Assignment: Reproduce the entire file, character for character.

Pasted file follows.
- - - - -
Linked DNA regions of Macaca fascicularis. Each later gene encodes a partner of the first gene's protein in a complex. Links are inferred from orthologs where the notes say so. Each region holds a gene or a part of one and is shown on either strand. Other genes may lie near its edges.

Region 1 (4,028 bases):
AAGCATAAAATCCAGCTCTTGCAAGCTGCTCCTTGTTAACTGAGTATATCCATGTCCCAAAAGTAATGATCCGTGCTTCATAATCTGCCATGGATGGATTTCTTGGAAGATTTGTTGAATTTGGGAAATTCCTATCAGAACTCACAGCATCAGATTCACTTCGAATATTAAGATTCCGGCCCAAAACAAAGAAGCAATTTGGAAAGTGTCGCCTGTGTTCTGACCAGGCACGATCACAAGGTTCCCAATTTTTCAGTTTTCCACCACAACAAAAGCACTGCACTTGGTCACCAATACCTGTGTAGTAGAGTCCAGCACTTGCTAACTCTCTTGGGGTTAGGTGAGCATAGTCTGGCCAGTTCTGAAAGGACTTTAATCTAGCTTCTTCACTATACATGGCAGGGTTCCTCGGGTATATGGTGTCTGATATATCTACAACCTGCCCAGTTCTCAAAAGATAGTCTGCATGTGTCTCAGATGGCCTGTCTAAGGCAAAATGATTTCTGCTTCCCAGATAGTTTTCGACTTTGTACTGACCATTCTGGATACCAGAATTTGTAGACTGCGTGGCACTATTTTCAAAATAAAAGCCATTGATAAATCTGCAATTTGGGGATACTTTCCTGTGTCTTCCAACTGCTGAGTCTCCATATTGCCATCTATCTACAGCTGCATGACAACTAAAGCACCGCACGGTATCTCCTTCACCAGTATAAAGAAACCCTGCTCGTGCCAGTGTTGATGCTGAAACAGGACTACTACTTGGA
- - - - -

Linked DNA regions of Macaca fascicularis. Each later gene encodes a partner of the first gene's protein in a complex. Links are inferred from orthologs where the notes say so. Each region holds a gene or a part of one and is shown on either strand. Other genes may lie near its edges.

Region 1 (4,028 bases):
AAGCATAAAATCCAGCTCTTGCAAGCTGCTCCTTGTTAACTGAGTATATCCATGTCCCAAAAGTAATGATCCGTGCTTCATAATCTGCCATGGATGGATTTCTTGGAAGATTTGTTGAATTTGGGAAATTCCTATCAGAACTCACAGCATCAGATTCACTTCGAATATTAAGATTCCGGCCCAAAACAAAGAAGCAATTTGGAAAGTGTCGCCTGTGTTCTGACCAGGCACGATCACAAGGTTCCCAATTTTTCAGTTTTCCACCACAACAAAAGCACTGCACTTGGTCACCAATACCTGTGTAGTAGAGTCCAGCACTTGCTAACTCTCTTGGGGTTAGGTGAGCATAGTCTGGCCAGTTCTGAAAGGACTTTAATCTAGCTTCTTCACTATACATGGCAGGGTTCCTCGGGTATATGGTGTCTGATATATCTACAACCTGCCCAGTTCTCAAAAGATAGTCTGCATGTGTCTCAGATGGCCTGTCTAAGGCAAAATGATTTCTGCTTCCCAGATAGTTTTCGACTTTGTACTGACCATTCTGGATACCAGAATTTGTAGACTGCGTGGCACTATTTTCAAAATAAAAGCCATTGATAAATCTGCAATTTGGGGATACTTTCCTGTGTCTTCCAACTGCTGAGTCTCCATATTGCCATCTATCTACAGCTGCATGACAACTAAAGCACCGCACGGTATCTCCTTCACCAGTATAAAGAAACCCTGCTCGTGCCAGTGTTGATGCTGAAACAGGACTACTACTTGGA